Kure City in Hiroshima Prefecture had long been known as a shipbuilding city when, in 1937, DISCO Corporation was founded in its Aga-machi locality as Dai-Ichi Seitosho.
At the time, Kure was home to the Kure Naval Arsenal, which is known for having built the battleship Yamato, and was hailed as Japan’s “high-tech mecca” with its flourishing grinding industry. However, as many excellent companies in the same industry were already established in the area, those companies established later, including Dai-Ichi Seitosho, were unable to complete on a quality level for military orders. Instead, Dai-Ichi reluctantly moved its head office to Tokyo to focus on building business within the civilian sector.
As Japan recovered from the war, Dai-Ichi received an interesting request from an electric meter manufacturer. They needed to grind and polish a C-shaped magnet for use in electricity meters that measure the electricity consumption in individual homes and wanted Dai-Ichi to to produce blades that could grind it. Dai-Ichi gathered a crew of engineers and worked on making thinner blades. They succeeded in developing a thin, high-precision blade (1.2 millimeters thick)—at the time a revolutionary advance in abrasives technology.
Inspired by this success, Dai-Ichi began to take a deep interest in cutting, and in particular accuracy in cutting.
Without the relocation of the head office and the shift in focus to production of thin blades, DISCO as it is today may not have existed.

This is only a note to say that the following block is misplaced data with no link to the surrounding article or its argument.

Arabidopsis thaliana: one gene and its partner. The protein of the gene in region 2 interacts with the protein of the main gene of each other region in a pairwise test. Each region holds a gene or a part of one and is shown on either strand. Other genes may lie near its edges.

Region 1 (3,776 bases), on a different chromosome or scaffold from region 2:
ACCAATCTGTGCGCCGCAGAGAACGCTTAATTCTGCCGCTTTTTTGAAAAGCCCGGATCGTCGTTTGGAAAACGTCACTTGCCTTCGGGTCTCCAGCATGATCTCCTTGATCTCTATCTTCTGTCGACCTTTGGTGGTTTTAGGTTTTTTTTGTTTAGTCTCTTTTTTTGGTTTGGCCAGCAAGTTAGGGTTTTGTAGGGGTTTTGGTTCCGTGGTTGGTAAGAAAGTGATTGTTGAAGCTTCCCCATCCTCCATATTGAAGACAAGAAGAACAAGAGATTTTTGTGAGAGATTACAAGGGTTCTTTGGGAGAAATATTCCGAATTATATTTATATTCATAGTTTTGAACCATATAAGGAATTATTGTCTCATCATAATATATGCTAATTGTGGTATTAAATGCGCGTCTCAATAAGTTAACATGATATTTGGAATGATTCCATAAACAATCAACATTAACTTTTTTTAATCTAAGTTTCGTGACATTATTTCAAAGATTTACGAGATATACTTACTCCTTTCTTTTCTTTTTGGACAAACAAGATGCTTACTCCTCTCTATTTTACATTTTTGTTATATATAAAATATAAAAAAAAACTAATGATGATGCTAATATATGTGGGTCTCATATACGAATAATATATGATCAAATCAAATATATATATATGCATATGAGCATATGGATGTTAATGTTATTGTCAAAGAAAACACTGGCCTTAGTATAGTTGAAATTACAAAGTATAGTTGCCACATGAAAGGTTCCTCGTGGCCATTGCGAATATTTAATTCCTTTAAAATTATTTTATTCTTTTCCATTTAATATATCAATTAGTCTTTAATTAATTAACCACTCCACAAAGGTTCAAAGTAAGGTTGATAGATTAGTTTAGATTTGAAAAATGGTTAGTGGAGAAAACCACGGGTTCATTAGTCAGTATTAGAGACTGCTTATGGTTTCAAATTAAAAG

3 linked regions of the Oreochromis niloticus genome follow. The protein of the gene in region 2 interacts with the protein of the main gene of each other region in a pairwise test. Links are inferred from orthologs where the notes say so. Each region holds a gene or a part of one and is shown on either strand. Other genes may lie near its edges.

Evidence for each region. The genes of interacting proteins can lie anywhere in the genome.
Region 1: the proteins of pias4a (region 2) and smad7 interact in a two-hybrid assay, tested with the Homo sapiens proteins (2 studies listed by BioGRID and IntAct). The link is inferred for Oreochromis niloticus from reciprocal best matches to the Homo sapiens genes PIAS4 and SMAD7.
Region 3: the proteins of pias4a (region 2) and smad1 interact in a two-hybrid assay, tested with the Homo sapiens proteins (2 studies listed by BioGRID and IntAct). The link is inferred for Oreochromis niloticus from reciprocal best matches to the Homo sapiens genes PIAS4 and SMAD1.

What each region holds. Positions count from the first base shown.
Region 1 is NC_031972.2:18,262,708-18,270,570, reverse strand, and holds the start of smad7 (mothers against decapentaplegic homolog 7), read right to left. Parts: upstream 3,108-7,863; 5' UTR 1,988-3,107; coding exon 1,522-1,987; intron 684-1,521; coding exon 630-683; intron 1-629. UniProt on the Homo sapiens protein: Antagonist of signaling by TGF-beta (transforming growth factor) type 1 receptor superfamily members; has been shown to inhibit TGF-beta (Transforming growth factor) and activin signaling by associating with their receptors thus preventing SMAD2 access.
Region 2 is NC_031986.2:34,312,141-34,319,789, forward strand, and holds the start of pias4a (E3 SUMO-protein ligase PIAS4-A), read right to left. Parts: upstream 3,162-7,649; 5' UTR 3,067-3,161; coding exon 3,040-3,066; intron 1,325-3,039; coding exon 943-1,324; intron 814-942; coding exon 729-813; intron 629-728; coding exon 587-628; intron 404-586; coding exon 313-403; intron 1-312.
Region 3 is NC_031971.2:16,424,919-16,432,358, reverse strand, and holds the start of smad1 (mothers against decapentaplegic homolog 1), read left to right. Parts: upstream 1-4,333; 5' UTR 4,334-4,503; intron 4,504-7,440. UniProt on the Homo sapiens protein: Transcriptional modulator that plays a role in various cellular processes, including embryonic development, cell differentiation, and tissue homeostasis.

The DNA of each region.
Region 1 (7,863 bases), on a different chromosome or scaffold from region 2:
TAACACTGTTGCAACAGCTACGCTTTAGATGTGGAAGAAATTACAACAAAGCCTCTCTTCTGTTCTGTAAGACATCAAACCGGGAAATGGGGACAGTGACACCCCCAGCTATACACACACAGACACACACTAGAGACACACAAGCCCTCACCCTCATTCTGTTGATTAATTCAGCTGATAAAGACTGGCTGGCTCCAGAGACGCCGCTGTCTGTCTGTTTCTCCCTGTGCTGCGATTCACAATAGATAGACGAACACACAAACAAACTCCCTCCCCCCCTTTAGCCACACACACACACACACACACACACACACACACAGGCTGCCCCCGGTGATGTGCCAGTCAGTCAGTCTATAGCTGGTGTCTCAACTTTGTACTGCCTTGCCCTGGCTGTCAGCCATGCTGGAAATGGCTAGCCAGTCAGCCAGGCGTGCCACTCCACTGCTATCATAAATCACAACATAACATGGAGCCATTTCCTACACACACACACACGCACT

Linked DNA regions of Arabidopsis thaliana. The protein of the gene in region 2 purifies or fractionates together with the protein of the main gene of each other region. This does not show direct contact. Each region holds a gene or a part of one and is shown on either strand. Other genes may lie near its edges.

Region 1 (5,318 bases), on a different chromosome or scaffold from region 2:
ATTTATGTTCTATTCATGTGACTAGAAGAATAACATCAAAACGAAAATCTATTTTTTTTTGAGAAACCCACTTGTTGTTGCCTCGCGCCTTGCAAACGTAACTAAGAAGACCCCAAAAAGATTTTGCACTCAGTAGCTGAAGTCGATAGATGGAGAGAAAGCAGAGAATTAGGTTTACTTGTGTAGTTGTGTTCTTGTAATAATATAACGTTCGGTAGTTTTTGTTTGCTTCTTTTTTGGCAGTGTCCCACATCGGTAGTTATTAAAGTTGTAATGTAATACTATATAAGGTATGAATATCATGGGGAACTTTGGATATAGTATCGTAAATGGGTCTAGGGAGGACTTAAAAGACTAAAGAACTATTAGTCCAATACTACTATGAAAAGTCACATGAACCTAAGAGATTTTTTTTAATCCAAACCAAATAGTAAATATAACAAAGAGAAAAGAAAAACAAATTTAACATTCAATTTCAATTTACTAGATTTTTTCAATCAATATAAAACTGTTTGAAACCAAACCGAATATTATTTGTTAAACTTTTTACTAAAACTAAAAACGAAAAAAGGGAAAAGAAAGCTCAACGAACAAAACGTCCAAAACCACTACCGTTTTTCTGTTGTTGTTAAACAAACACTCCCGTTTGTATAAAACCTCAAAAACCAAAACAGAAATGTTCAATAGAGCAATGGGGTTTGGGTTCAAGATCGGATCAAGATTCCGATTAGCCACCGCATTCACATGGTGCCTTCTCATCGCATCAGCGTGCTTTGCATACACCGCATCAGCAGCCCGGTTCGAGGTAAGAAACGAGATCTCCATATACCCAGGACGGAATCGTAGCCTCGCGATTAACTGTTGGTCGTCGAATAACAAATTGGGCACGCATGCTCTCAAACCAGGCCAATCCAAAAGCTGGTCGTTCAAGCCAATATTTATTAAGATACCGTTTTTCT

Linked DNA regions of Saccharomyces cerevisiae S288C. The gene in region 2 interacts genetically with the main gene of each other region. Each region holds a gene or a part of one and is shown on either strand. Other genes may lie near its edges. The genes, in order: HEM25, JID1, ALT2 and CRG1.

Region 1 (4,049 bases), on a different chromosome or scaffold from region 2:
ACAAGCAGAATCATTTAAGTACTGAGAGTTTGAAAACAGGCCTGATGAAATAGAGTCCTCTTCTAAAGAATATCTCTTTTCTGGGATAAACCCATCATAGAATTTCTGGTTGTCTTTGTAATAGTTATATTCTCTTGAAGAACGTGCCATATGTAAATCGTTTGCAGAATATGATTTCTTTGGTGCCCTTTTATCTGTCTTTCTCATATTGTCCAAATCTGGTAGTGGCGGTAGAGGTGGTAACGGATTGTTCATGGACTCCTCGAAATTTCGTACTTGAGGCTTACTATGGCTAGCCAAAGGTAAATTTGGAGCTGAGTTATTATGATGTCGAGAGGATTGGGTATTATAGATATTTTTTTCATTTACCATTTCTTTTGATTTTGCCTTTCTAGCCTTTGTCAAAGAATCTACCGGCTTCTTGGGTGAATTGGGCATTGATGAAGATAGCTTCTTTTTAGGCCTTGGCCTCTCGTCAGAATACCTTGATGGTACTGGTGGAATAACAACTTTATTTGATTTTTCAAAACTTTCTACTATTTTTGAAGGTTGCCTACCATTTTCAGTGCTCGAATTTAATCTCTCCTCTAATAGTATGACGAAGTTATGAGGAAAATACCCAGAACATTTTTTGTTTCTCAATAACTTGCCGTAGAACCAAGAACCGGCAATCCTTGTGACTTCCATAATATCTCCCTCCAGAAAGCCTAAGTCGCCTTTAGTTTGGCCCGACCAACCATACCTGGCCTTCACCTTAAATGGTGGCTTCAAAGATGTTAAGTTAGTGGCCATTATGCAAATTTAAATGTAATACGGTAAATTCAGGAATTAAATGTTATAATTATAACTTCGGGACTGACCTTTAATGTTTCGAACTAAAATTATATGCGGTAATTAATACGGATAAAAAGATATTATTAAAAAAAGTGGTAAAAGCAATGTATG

DISCO's abrasive wheels continued to grow thinner. In 1968, DISCO introduced MICRON-CUT, a cut-off wheel just 40 micrometers thick. MICRON-CUT won the New Product Award, conferred by leading industrial newspaper Nikkan Kogyo Shimbun, as one of the ten most significant new products of 1968.
There was still one barrier that stood in the way of even greater success. When a problem was encountered in processing, the equipment manufacturers would usually blame the DISCO abrasive wheel. This was because no equipment existed yet that could truly take advantage of DISCO’s high-precision blades. Even when DISCO commissioned custom-specification equipment from equipment manufacturers, it was unable to handle DISCO’s blades. Thus, DISCO decided that it would have to take on the challenge of producing the equipment itself. DISCO’s stance of focusing on applications (usage technologies), which continues to this day, was the push that led to this first step toward equipment development.
In addition, as its technology developed both in variety and sophistication, DISCO grew into a global company. In 1969, even before the term "Silicon Valley" was coined, DISCO established there its first overseas subsidiary.
In 1974, the University of Tokyo requested that DISCO perform cutting in preparation for analysis of a moon rock that had been brought back to Earth by Apollo 11. This honor was representative of the acclaim that DISCO’s precision dicing technology had obtained even outside its industry.